Excerpt from an article www.qualitymag.com
Aerospace Inspection with CT Scanning
Effective quality management has always been crucial within the aerospace industry. Faulty designs and poorly manufactured parts not only lead to wasted resources and loss of profits, but also jeopardise company reputation and can compromise public safety.
The quest for quality has also helped push new innovations in aerospace. Whether that is through the greater usage of advanced materials like super alloys to increase aircraft performance and durability, or the adoption of additive manufacturing, enabling weight savings and space optimisation whilst allowing complex designs to be produced.
Industrial CT Scanning for Aerospace Inspection
Testing has always been a crucial step in the management of quality, but given the value of many parts, destructive tests do not make economic sense, especially in the cases of large and expensive components.
Non-destructive testing (NDT) is therefore an essential tool for quality assurance in the aerospace industry, and sub-surface NDT is especially useful for aerospace as it provides insight into critical internal features that other methods could miss.
For this reason, industrial computed tomography (CT Scanning) is redefining the limits of inspection. Its appeal is in its versatility and speed, along with the ability to examine the internal features of complex shapes and geometries, identifying and characterizing defects like cracks, voids, wall thickness, inclusions, porosities, residual powder, and other types of defects.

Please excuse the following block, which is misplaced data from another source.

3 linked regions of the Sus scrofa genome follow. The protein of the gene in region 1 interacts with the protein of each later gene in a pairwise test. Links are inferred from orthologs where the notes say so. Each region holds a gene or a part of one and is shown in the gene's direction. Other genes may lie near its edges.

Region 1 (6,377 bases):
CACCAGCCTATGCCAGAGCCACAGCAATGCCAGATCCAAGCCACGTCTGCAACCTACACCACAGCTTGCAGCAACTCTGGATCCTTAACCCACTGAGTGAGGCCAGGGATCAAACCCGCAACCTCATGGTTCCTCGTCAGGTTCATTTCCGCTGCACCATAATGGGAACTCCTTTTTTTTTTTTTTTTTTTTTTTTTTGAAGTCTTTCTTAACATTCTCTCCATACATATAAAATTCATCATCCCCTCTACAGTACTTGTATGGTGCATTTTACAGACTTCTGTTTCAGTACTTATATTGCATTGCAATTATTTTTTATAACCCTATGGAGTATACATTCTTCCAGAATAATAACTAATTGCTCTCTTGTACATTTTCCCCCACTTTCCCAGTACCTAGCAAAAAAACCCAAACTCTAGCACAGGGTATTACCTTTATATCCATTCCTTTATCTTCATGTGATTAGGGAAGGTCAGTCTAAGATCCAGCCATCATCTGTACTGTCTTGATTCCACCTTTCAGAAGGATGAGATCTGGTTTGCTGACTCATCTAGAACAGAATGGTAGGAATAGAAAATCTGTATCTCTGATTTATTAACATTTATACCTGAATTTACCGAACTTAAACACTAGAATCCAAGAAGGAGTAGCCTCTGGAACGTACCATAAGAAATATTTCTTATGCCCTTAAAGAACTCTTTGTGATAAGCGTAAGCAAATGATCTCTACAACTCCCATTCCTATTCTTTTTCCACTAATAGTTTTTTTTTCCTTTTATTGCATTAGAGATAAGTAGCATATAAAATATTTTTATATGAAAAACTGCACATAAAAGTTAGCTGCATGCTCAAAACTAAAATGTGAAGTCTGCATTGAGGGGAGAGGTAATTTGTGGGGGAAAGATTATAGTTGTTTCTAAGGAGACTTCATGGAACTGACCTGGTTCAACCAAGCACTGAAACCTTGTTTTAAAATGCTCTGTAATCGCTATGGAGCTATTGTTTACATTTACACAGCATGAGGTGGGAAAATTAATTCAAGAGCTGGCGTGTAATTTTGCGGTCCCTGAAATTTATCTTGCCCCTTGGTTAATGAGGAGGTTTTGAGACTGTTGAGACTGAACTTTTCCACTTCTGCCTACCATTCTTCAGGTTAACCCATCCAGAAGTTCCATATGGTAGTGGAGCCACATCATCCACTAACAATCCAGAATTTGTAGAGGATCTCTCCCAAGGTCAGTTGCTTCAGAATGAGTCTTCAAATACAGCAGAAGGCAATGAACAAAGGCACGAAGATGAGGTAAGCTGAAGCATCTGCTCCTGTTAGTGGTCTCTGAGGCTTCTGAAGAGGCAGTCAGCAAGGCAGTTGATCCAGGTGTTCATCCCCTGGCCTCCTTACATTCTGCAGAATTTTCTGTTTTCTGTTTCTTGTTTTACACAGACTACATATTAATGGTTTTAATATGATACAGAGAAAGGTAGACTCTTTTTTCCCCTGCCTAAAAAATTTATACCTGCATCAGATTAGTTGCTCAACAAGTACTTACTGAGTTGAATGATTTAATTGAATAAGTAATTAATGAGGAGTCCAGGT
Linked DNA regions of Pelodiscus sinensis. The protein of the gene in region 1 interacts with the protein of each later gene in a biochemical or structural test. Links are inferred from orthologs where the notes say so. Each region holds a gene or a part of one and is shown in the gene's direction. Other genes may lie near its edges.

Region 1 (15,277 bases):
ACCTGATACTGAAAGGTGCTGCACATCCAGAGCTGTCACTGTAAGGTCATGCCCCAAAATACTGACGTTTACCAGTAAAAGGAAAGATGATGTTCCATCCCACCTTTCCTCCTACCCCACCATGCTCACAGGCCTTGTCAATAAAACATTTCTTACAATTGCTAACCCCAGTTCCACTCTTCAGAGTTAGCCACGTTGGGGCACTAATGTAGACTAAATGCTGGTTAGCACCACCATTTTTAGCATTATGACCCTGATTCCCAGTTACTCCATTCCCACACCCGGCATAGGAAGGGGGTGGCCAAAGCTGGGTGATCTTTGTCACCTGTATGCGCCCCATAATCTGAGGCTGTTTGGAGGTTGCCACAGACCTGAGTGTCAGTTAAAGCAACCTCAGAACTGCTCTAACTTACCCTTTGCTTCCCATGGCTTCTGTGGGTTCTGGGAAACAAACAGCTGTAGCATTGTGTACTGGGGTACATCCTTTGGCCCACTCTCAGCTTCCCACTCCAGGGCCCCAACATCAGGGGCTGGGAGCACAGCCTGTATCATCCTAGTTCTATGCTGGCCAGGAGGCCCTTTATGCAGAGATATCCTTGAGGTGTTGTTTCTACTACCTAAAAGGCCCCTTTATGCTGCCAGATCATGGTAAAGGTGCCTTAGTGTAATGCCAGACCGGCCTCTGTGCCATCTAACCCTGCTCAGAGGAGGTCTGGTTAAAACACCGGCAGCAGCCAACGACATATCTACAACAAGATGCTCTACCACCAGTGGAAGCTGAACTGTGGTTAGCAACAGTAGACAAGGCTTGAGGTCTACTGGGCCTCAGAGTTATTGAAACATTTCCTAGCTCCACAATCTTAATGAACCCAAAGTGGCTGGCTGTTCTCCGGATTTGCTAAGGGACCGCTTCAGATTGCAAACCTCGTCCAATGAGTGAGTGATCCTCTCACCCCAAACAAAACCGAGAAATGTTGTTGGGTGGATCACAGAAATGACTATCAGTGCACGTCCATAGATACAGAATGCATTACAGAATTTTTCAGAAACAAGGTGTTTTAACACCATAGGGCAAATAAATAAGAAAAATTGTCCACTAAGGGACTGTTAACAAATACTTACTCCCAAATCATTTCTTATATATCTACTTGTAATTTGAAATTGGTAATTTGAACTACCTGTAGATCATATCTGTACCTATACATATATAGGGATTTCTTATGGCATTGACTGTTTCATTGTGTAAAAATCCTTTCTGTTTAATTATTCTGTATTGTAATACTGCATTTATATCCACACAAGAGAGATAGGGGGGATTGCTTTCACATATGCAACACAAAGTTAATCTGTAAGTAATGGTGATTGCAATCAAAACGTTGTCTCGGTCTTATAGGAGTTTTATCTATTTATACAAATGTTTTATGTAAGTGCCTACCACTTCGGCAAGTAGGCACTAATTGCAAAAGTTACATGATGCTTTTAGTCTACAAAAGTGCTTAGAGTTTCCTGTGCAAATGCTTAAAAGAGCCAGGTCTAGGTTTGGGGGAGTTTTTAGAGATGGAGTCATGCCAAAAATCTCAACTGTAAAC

Uses of CT Scanning in Aerospace
Production quality control; CT scanning can be used to ensure that production parts meet original CAD designs. It also allows for the comparison of components before and after treatments, at different stages of manufacturing and throughout the lifecycle of a component for archival purposes. For example, scan data can be used to assess component wear over time, such as monitoring crack growth to determine critical flaw sizes or for creating a digital archive of parts through reverse engineering.
First Article Inspection (FAI); CT provides accurate data for objective verification and documentation of engineered designs and tolerances, with consistent turnaround time regardless of measurement complexity. Alignment schemes can be customized according to project requirements, including best fit, datum, feature-based, and other predetermined parameters.
Failure Investigations: CT scanning provides an ability to inspect internal features of complex components that have undergone fatigue or mechanical testing, without changing the conditions of failure. This makes it a highly valuable tool for failure analysis.
See the full www.qualitymag.com article here.